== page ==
Our limiting beliefs or beliefs about ourselves that have a limiting view of who we really are, can also be described as the little voice or internal dialogue inside us that is fueled by fear, judgement, and self-deprecating attributes.
There are 2 very distinct ways they operate:
1. The most damaging way is when we are not even aware they are operating in the background. It is like having a spyware in our operating system skewing our reality and sending false information about who we are. We truly believe these messages: I am not good enough, people don’t like me, I’m not strong, I must be perfect to succeed, life is not fair… These generalizations become entrenched in our subconscious consequently we get a skewed generalization about life which in turn creates a vicious circle of negativity breeds negativity.
2. The second way, we have become self-aware of their existence and how they sabotage any inkling of ambition we have, we can hear the voice. We recognize it. It even has a name: fear and we have accepted that it has slowly inserted itself into our brain like some sort of alien implant. The problem is, we don’t know how to get rid of it. It is a little bit like stepping into crap, you know the crap doesn’t serve any purpose to your shoe, but it is very difficult to get rid of.
Our beliefs are constantly influencing our thoughts, feelings and ultimately our behaviour. The choices we make are governed by those beliefs.
How can we use the power of these beliefs to our advantage? First and foremost we have to become self-aware, that is the first step in the journey of changing our script.
3 Steps to becoming more self-aware
1. Identifying the limiting beliefs and the behaviour that followed
When we can look at these limiting beliefs in the eye and recognize them for what they are, we can then slowly but surely eliminate the gremlins from our rearview mirror and go forward confidently. Let’s take the example of “I’m not good enough.” When you feel this way about something, pause and consciously challenge this belief, re-evaluate the evidence, give yourself examples of times where you did something very well and people really valued you. Don’t try to find fancy examples, you helped someone and they really appreciated what you did, the point of the exercise is to realize that it is very unlikely that “we are not good enough” for EVERYTHING we do.
The more you reflect on when these beliefs have shown to be incorrect the more you will recognize them as they show up.
The interesting part is that the more self-aware we become the more confident we become. It is like strengthening your endurance when you train for a marathon, the more you train the longer you can run. Your self-deprecating attributes get replaced by a sense of self-worth, consequently, you feel more in charge of your own life.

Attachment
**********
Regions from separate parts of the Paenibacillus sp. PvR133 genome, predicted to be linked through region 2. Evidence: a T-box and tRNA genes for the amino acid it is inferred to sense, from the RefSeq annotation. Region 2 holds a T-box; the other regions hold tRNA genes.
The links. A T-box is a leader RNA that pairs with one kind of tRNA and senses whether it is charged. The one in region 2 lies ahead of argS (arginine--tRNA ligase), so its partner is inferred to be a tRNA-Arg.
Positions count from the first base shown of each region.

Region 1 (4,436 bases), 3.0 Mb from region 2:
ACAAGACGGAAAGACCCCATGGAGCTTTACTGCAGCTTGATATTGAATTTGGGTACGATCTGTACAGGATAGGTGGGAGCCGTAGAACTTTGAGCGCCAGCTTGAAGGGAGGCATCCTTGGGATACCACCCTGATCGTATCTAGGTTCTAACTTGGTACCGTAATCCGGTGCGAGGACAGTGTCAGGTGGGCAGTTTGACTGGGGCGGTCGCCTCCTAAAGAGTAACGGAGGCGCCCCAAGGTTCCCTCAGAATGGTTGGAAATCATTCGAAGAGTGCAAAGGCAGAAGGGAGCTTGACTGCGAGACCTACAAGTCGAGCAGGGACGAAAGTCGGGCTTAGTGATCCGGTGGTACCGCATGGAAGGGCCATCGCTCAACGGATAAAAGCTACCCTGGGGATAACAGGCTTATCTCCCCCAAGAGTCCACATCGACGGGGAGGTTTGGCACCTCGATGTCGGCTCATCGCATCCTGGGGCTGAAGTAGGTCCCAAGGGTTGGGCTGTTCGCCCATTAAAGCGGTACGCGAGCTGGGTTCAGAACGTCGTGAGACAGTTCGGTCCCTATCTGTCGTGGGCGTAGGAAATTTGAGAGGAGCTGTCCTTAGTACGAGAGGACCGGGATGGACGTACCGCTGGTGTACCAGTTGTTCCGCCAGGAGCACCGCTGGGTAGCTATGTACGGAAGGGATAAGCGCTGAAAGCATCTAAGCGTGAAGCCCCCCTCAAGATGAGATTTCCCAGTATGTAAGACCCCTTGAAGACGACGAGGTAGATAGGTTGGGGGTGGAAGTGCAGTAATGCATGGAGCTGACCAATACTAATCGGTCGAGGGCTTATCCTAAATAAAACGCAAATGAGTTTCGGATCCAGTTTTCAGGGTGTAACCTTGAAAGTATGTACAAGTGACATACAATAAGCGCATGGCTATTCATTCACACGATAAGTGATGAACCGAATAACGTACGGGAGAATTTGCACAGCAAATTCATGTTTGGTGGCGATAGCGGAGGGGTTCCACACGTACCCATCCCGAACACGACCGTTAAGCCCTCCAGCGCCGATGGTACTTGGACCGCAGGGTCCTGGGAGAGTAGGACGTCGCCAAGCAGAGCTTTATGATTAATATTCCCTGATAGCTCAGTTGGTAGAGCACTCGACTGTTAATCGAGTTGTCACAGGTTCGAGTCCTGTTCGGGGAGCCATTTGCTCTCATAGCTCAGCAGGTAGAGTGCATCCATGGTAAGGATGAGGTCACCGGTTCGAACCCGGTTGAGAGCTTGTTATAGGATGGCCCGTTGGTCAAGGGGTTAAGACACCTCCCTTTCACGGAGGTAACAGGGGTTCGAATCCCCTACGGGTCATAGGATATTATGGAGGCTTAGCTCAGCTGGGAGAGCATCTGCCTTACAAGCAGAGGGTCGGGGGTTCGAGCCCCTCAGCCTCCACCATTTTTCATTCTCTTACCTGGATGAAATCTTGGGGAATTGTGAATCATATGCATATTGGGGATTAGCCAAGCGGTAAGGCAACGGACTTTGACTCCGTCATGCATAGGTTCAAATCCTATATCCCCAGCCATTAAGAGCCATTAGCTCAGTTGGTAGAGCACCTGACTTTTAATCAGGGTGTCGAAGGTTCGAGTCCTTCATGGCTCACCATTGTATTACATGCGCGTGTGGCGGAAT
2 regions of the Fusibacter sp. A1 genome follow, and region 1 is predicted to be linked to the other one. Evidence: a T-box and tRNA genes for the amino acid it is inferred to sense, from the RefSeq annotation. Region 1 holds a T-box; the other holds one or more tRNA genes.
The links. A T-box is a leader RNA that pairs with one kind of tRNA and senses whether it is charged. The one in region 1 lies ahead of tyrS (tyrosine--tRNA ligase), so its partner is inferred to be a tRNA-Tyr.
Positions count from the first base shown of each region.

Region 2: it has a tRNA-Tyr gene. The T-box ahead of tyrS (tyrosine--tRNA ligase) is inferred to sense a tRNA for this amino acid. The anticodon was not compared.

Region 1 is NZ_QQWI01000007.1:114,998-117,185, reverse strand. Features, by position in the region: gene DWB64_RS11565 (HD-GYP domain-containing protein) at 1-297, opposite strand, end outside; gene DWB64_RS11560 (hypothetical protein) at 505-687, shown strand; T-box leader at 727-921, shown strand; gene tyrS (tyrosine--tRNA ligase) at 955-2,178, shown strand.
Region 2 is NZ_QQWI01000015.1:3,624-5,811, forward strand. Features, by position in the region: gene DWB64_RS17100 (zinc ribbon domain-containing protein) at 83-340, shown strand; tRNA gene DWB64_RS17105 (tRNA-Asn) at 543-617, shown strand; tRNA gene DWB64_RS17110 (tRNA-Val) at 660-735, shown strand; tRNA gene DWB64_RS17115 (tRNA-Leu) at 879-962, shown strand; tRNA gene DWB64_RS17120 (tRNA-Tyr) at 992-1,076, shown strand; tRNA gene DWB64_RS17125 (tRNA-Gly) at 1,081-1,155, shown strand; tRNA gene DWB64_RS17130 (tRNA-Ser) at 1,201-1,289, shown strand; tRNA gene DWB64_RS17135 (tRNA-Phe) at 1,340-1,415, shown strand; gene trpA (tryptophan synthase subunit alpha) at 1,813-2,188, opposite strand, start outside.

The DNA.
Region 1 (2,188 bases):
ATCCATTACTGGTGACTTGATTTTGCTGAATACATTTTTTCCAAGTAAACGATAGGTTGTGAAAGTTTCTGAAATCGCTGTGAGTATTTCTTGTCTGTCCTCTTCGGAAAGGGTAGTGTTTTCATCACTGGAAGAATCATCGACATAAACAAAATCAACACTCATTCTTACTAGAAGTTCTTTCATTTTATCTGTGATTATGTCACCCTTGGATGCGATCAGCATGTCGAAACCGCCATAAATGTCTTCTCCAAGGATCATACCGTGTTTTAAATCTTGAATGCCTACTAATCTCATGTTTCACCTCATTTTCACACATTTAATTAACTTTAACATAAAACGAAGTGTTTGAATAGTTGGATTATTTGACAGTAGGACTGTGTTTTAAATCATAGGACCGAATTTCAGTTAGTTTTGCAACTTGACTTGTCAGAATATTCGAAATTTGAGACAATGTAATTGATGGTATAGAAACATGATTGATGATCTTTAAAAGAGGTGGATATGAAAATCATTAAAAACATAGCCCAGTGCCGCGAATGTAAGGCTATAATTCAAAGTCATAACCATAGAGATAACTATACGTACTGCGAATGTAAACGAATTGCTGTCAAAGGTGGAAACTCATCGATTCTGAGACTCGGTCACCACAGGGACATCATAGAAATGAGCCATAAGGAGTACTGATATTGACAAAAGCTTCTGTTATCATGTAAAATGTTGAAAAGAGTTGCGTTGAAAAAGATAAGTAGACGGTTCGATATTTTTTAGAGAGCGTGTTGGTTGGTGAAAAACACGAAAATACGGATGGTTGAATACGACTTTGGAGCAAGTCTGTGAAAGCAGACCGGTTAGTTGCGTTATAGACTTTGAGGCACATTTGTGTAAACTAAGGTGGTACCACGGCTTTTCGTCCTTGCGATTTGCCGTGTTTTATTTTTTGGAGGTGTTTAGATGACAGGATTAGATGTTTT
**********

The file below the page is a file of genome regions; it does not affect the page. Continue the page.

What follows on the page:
2. Develop new behaviours
For example, practising mindfulness meditation helps us be more focused, even if it is only 15 minutes a day. The calming effect of focusing on your breath, closing your eyes and letting go of control, helps achieve a clear mental state that has a great impact on your stress level, and anxiety. Meditation gives you a sense of wellbeing, the increasing amount of quantifiable research that mindfulness has on the brain and body is one of the major reasons why mindfulness programs have become more prominent in the corporate world.
Seek out tools to help you make small changes to help you change your script, one word at a time. Other tools could be engaging in something you feel you are good at (such as a hobby). The more you become self-aware of what you are good at, the more confident you will become. The sense of feeling good about yourself overpowers the limiting beliefs of not being good enough.
3. Challenge your ways of thinking in a non-judgmental way
Take mental notes on how you judge yourself and others. What kind of limiting beliefs do you have about you and others around you? The more you know yourself the more you will be able to see how other people see you and it will help you have better personal and professional relationships.
Knowing yourself means understanding what makes you tick: your own needs, desires, failings, acknowledge your vulnerabilities as they arise. Brene Brown wrote, “Vulnerability may seem weak, but it’s boldness, courage, and strength all wrapped in an unexpected package”.
To conclude I will leave you with something Michael A. Singer wrote in The Untethered Soul
“There is nothing more important to true growth than realizing that you are not the voice of the mind – you are the one who hears it”